The owner's device is important because it is designated as the main device. Access to this device allows you to initiate transactions. The other guardians see this device as the primary driver because it uses a special keypair identifier to prove that it's the main device in the network. Once this device starts a transaction, the other nodes will automatically sign the transactions

This approach is similar to how basic crypto wallets work, such as MetaMask Wallet, Coinbase Wallet, or Trust Wallet. Whoever has access to the wallet can initiate transactions. This security consideration cannot be solved with basic wallets like Coinbase Wallet but can be solved with Gridlock. More on that later in this article. 

While there are some considerations when putting transaction control into the hands of a single device, it's important to remember that Gridlock still offers huge benefits over the basic wallets that exist today simply due to the distributed nature of storage. 

Gridlock protects against loss and theft since there is no single point of failure in the system. Splitting the key into keyshares means you're distributing the key to protect it from loss. Even if a couple of keyshares go missing, you haven't lost the whole key. Plus, getting back any lost keyshares is easy and fast—way simpler and safer than dealing with the headache of a single, all-important backup seed phrase that, if lost, means that all funds are gone forever.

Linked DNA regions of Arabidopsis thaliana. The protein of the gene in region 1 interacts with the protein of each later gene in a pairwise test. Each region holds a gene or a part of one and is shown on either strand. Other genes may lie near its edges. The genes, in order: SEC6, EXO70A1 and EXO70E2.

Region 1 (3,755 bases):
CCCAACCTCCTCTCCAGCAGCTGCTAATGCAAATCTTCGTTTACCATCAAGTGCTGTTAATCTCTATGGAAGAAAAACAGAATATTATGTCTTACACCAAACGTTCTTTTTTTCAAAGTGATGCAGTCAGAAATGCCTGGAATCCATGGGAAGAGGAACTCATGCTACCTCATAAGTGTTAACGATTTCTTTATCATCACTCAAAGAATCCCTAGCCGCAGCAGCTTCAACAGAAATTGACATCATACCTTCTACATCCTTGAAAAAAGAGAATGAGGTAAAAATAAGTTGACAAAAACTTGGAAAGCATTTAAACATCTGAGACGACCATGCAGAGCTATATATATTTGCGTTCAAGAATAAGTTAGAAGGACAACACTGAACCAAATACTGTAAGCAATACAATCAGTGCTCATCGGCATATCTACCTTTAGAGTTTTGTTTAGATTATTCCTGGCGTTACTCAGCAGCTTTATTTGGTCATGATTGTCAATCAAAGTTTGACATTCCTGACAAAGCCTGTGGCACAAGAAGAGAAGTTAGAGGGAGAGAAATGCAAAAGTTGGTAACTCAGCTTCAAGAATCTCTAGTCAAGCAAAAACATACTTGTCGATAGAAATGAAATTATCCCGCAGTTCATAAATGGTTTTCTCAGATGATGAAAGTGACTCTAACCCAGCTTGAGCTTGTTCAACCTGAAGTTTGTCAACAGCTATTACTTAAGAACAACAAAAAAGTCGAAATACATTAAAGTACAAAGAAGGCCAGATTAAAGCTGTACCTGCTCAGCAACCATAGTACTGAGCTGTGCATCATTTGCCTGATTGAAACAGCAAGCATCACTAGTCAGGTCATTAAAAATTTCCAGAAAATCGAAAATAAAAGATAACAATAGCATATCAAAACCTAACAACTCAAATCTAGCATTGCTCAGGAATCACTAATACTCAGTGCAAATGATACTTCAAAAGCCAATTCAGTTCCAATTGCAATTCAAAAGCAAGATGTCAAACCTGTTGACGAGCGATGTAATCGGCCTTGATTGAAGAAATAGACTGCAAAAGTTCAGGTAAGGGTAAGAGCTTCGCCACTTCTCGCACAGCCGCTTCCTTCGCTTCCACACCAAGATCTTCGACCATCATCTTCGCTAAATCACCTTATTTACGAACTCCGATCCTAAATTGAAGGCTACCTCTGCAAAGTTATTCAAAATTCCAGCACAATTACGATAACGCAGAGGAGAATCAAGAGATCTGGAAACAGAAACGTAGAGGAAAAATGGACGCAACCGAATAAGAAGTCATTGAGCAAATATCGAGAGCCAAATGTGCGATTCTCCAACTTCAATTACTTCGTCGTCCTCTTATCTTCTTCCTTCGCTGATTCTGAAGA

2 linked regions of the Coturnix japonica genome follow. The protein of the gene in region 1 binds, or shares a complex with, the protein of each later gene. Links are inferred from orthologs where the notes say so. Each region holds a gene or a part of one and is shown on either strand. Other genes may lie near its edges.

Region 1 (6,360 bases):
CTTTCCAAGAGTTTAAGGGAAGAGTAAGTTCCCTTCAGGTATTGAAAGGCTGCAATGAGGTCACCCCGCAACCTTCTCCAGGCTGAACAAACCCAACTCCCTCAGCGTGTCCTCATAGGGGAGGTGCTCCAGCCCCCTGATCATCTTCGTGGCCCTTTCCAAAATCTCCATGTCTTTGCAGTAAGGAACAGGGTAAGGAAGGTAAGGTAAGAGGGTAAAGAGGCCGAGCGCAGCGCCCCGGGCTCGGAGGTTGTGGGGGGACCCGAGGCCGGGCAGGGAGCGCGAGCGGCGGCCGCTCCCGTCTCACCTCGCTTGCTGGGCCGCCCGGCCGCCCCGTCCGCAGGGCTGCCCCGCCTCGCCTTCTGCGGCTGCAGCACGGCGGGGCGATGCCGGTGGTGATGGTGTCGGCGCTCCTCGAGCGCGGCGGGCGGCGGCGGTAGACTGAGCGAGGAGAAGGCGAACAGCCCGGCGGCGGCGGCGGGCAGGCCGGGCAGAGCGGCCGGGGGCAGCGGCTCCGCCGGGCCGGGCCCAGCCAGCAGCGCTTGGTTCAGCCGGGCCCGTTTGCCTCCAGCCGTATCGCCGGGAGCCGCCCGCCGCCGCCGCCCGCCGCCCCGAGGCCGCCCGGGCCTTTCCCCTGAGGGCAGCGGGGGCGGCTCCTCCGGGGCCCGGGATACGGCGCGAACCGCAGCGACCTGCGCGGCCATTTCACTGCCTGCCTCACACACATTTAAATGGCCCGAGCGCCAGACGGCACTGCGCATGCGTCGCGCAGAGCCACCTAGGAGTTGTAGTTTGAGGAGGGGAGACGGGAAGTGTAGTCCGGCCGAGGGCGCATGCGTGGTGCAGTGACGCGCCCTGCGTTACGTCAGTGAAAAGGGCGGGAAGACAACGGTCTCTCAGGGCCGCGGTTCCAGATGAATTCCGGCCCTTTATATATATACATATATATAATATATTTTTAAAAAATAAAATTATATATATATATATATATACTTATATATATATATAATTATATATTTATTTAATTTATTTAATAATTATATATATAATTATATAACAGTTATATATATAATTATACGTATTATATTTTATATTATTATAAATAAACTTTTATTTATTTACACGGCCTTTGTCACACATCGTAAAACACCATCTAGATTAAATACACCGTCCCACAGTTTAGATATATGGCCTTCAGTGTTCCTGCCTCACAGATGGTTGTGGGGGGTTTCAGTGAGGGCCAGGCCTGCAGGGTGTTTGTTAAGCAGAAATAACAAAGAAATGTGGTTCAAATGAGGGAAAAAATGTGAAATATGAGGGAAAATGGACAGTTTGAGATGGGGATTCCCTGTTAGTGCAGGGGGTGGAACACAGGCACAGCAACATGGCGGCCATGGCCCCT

An elevated transaction in Gridlock 

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An elevated transaction in Gridlock is a special action that needs extra approvals. This includes:

  1. Replacing a guardian device with a new one.
  2. Recovering the loss of the primary device also known as Social Recovery
  3. Large transactions initiated by the primary device that exceed pre-set limits 
  4. Transactions flagged by Gridlock monitoring (part of Gridlock's Watchtower functionality)
  5. Secure "cold storage" that always requires extra approvals (part of Gridlock's Lockdown functionality)

For any of these actions, Gridlock leans on other devices in the network to approve a transaction. This approach balances external security without forcing you to hand over control to a third party. It contrasts with centralized exchanges, where the exchange holds ultimate ownership and control of your crypto. Sometimes, it is beneficial for external oversight, which can help block suspicious transactions, but it is frustrating when it prevents legitimate ones. With Gridlock, you get the same protection, but control is decentralized, offering similar external oversight and protection while always keeping you in control. 

Collecting approvals from devices in the network is generally fast and easy. Social Guardians (SGs) tap a button on their smartphone to approve the action. In contrast, enterprise guardians like Gridlock Guardians (GG) and Partner Guardians (PGs) use a wide range of authentication protocols.